• 15 years ago clusters of PCs were not real supercomputers.
      • 153. ...then beowulf took over the world.
    • Big difference: porting applications between the two architectures was easy.
      • MPI/PVM etc.
    • Will the market provide “traditional” compute clusters in the cloud?
  • 154. Networking
    • How do we improve data transfers across the public internet?
      • CERN approach; don't.
      • 155. Dedicated networking has been put in between CERN and the T1 centres who get all of the CERN data.
    • Our collaborations are different.
      • We have relatively short lived and fluid collaborations. (1-2 years, many institutions).
      • 156. As more labs get sequencers, our potential collaborators also increase.
      • 157. We need good connectivity to everywhere.
  • 158. Can we turn the problem on its head?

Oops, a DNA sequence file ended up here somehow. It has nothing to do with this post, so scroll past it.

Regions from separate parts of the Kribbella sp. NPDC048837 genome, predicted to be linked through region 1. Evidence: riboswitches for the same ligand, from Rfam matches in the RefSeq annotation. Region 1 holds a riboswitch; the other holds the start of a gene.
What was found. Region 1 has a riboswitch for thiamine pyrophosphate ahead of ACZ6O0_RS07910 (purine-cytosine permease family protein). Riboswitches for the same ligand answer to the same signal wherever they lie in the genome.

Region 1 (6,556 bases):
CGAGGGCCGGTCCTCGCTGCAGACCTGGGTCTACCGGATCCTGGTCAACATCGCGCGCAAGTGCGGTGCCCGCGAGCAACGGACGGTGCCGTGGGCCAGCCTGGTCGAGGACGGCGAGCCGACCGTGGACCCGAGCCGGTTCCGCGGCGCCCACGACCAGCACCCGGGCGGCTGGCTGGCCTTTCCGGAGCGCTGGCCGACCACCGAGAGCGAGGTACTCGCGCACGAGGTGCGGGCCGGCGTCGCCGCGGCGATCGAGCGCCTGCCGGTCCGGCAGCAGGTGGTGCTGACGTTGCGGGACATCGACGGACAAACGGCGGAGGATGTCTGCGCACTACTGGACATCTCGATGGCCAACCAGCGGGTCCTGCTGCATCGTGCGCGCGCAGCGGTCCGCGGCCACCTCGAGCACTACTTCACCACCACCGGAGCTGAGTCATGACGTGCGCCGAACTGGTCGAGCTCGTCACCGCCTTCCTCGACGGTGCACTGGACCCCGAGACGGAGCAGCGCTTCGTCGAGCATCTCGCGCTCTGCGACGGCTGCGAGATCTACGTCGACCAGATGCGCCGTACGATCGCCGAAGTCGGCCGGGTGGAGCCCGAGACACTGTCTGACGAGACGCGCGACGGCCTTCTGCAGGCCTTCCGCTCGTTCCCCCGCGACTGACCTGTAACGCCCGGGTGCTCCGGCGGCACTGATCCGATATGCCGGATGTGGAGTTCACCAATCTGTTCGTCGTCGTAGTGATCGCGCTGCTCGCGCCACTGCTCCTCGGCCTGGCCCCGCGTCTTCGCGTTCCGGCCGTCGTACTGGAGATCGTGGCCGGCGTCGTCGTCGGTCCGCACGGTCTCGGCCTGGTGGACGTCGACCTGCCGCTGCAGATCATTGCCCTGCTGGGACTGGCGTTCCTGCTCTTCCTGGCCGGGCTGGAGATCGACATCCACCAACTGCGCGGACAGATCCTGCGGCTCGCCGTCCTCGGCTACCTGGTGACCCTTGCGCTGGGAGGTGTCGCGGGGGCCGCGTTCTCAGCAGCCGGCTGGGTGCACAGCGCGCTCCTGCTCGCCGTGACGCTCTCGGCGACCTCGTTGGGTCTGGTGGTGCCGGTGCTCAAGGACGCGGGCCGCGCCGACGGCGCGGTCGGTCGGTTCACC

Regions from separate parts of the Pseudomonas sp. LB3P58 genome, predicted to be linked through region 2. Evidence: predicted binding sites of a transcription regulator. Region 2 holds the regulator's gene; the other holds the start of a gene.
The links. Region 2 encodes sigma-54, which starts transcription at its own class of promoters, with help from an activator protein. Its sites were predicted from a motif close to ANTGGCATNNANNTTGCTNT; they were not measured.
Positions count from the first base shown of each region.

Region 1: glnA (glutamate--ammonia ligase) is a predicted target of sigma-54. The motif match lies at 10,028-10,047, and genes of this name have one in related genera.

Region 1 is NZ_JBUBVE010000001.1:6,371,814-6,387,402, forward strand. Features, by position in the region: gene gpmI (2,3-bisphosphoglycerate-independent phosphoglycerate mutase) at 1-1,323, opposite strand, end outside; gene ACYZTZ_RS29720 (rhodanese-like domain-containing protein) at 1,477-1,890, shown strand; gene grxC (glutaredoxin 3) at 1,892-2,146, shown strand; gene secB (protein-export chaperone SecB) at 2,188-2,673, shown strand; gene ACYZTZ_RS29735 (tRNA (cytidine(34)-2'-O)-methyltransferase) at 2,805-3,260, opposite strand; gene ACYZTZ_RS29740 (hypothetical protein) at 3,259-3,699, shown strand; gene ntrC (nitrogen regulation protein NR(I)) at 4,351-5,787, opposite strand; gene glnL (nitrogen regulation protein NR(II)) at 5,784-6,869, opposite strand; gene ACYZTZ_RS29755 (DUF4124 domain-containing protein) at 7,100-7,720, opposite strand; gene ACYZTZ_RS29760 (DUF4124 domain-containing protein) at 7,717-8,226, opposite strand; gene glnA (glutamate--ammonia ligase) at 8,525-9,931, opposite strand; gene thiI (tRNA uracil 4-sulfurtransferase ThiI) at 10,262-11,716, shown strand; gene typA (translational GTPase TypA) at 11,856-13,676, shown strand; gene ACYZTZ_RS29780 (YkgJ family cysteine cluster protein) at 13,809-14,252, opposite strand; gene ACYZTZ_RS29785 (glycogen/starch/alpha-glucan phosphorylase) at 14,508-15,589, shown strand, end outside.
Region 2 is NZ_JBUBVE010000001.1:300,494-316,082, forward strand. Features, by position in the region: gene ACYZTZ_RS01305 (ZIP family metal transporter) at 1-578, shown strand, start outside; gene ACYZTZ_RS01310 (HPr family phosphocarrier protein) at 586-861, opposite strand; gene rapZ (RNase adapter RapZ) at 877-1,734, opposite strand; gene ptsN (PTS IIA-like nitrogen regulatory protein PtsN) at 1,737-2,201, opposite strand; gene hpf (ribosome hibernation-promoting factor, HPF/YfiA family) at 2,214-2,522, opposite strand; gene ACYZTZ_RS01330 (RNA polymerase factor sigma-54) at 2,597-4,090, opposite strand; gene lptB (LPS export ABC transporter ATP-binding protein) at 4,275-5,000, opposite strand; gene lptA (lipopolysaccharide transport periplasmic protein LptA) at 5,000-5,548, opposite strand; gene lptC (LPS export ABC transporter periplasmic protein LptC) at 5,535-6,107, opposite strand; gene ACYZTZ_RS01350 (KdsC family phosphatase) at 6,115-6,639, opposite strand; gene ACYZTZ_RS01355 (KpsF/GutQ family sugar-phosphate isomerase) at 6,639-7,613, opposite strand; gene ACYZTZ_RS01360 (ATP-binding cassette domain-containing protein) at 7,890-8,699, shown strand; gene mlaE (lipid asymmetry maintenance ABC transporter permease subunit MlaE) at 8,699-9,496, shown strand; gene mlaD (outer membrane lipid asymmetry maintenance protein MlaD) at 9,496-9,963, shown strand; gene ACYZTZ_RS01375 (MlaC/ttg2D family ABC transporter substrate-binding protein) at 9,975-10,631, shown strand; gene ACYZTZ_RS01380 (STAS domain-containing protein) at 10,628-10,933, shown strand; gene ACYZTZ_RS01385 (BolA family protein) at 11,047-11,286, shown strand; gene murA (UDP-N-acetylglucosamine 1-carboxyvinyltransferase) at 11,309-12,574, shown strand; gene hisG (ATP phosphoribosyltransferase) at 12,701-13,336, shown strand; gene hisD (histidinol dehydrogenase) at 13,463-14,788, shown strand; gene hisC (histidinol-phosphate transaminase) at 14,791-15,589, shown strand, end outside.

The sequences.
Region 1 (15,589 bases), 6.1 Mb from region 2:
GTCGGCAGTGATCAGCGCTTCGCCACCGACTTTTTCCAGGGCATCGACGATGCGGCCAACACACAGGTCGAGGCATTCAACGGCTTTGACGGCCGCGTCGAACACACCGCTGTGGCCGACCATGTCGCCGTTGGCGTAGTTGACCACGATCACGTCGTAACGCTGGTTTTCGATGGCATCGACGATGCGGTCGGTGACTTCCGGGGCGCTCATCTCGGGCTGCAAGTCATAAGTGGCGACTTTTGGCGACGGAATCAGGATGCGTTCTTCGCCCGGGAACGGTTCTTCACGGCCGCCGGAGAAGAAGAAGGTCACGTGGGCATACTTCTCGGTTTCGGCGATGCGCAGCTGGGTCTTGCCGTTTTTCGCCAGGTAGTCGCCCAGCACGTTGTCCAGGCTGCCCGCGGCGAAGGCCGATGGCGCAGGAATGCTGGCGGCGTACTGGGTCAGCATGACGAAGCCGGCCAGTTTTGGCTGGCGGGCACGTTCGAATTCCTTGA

Fixing the internet is not going to be cost effective for us.
    • Amazon fixing the internet may be cost effective for them.
      • Core to their business model.
      • 159. All we need to do is get data into Amazon, and then everyone else can get the data from there.
    • Cloud as virtual co-location site.
      • Mass datastores.
      • 160. Host mirror sites for our web services.
    • Requires us to invest in a fast links to Amazon.
      • It changes the business dynamic.
      • 161. We have effectively tied ourselves to a single provider.
    • Expensive mistake if you change your mind, or your provider goes <pop> .
  • 162. Identity management
    • Web services for linking databases together are mature.
      • They are currently all public.
    • There will be demand for restricted services.
      • Patient identifiable data.
    • Our next big challenge.
      • Lots of solutions:
        • openID, shibboleth, aspis, globus etc.
      • Finding consensus will be hard.
      • 163. Culture shock.
  • 164. Acknowledgements
    • Sanger Institute
    • 165. Phil Butcher
    • 166. ISG
      • James Beal
      • 167. Gen-Tao Chiang
      • 168. Pete Clapham
      • 169. Simon Kelley
    • Cancer-genome Project
      • Adam Butler
      • 170. John Teague
    • STFC
      • David Corney
      • 171. Jens Jensen
  • 172. Sites of interest
    • http://www.ensembl.org
    • 173. http://www.sanger.ac.uk/cosmic
    • 174. http://www.biomart.org
    • 175. http://www.biodas.org
    • 176. http://www.icgc.org